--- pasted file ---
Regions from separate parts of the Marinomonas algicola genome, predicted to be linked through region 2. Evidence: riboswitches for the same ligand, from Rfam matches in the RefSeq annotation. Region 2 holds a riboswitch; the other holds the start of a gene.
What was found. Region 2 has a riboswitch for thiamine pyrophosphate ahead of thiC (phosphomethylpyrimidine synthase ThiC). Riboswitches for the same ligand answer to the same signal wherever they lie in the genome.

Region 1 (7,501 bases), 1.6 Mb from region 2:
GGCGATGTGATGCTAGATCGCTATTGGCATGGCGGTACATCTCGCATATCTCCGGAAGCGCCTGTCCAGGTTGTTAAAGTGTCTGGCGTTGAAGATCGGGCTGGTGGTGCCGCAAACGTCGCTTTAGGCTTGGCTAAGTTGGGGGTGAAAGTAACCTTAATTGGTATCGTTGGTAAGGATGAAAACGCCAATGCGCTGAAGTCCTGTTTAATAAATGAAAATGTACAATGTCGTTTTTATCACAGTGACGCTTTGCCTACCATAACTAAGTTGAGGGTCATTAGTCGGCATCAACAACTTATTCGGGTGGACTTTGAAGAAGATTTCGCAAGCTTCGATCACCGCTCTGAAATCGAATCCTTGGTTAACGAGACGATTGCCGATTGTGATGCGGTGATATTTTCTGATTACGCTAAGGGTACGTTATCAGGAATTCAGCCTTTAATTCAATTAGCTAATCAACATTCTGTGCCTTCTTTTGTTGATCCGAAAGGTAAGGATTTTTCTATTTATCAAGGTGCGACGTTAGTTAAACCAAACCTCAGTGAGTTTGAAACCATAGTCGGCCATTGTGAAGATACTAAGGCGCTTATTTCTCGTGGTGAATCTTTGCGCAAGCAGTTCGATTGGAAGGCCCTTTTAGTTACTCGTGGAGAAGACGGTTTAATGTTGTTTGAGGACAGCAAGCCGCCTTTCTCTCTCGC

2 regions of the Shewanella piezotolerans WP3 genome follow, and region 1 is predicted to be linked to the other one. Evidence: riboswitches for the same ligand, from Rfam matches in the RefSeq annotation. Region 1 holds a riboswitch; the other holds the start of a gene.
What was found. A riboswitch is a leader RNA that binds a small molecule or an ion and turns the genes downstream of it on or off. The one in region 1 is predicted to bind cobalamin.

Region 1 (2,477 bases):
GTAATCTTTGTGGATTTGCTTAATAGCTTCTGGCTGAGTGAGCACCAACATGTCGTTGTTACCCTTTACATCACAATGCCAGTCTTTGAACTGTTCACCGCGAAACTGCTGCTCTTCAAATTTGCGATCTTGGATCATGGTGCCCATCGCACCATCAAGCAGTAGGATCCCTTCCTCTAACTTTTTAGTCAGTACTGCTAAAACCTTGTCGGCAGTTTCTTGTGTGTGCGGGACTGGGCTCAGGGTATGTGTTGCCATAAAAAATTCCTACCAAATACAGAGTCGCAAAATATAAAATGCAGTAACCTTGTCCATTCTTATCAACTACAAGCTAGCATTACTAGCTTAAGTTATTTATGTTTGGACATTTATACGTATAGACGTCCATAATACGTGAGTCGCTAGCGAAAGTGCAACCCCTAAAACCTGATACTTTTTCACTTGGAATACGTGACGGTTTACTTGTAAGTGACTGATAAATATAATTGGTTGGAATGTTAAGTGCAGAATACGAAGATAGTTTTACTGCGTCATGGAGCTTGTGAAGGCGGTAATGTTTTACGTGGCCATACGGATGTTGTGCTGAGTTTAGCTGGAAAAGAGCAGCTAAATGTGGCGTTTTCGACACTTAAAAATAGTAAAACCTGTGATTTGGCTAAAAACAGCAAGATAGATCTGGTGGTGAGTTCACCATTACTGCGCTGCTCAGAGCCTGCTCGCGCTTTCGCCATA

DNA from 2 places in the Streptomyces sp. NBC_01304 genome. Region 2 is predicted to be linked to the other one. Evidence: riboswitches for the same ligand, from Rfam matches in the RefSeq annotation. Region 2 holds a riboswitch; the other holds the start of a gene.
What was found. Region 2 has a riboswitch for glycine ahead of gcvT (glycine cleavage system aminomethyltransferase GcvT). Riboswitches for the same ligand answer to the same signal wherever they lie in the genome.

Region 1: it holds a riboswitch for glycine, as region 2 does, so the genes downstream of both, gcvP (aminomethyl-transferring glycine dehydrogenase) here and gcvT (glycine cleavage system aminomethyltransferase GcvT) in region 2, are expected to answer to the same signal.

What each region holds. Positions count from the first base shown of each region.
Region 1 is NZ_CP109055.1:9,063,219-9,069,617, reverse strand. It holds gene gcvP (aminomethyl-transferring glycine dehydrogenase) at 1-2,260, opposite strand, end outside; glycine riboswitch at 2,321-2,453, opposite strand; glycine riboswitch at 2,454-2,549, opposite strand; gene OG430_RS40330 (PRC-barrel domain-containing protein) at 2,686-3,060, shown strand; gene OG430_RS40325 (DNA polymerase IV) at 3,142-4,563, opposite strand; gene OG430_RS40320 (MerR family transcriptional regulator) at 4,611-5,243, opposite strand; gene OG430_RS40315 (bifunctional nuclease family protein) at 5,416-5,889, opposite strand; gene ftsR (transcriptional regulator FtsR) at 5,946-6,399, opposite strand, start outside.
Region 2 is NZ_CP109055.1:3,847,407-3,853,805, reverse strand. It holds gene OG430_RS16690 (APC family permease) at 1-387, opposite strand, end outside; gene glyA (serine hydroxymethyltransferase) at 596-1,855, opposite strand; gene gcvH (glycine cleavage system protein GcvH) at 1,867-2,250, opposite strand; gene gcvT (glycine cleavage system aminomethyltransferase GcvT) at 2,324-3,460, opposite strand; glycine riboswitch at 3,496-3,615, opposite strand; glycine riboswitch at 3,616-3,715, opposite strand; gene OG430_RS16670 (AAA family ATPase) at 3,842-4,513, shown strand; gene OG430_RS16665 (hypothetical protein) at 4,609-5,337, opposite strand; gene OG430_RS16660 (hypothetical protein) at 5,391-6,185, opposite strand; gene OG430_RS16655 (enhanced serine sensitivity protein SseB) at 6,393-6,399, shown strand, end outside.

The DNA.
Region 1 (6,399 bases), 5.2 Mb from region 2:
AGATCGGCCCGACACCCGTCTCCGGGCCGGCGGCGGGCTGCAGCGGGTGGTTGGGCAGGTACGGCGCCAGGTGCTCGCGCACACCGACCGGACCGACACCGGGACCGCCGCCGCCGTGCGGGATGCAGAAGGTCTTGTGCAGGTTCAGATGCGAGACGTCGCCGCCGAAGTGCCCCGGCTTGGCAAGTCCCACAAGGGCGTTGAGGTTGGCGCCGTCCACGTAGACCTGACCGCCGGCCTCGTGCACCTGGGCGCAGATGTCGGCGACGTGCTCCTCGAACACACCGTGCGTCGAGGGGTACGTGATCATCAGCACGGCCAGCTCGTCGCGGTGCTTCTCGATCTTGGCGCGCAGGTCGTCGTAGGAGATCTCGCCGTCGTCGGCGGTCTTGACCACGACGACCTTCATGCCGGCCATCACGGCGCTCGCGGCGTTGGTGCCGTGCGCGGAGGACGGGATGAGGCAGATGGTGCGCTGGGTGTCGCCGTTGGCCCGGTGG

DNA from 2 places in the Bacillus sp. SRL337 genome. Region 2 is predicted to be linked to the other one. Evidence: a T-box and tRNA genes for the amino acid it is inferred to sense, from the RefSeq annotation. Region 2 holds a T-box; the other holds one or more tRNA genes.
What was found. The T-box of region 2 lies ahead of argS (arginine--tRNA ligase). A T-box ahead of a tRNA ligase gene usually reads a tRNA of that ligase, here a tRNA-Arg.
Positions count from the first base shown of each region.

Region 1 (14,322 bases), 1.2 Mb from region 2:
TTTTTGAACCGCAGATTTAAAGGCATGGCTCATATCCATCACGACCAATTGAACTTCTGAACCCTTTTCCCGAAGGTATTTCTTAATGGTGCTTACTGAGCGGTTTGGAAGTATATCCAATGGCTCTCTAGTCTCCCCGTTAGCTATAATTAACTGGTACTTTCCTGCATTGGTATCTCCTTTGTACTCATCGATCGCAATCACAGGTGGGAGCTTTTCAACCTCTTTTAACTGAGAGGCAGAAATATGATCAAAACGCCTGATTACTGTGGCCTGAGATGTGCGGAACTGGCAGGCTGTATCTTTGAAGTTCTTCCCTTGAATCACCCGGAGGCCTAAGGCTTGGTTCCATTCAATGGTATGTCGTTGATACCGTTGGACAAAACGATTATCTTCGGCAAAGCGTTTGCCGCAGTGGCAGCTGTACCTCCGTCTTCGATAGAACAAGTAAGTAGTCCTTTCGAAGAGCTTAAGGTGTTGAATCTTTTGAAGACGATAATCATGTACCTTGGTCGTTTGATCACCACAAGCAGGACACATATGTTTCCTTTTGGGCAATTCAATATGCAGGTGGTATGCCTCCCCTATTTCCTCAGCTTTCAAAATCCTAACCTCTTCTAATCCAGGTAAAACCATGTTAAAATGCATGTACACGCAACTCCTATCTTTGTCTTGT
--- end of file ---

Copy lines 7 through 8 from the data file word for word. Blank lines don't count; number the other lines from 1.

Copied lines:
Region 1 (2,477 bases):
GTAATCTTTGTGGATTTGCTTAATAGCTTCTGGCTGAGTGAGCACCAACATGTCGTTGTTACCCTTTACATCACAATGCCAGTCTTTGAACTGTTCACCGCGAAACTGCTGCTCTTCAAATTTGCGATCTTGGATCATGGTGCCCATCGCACCATCAAGCAGTAGGATCCCTTCCTCTAACTTTTTAGTCAGTACTGCTAAAACCTTGTCGGCAGTTTCTTGTGTGTGCGGGACTGGGCTCAGGGTATGTGTTGCCATAAAAAATTCCTACCAAATACAGAGTCGCAAAATATAAAATGCAGTAACCTTGTCCATTCTTATCAACTACAAGCTAGCATTACTAGCTTAAGTTATTTATGTTTGGACATTTATACGTATAGACGTCCATAATACGTGAGTCGCTAGCGAAAGTGCAACCCCTAAAACCTGATACTTTTTCACTTGGAATACGTGACGGTTTACTTGTAAGTGACTGATAAATATAATTGGTTGGAATGTTAAGTGCAGAATACGAAGATAGTTTTACTGCGTCATGGAGCTTGTGAAGGCGGTAATGTTTTACGTGGCCATACGGATGTTGTGCTGAGTTTAGCTGGAAAAGAGCAGCTAAATGTGGCGTTTTCGACACTTAAAAATAGTAAAACCTGTGATTTGGCTAAAAACAGCAAGATAGATCTGGTGGTGAGTTCACCATTACTGCGCTGCTCAGAGCCTGCTCGCGCTTTCGCCATA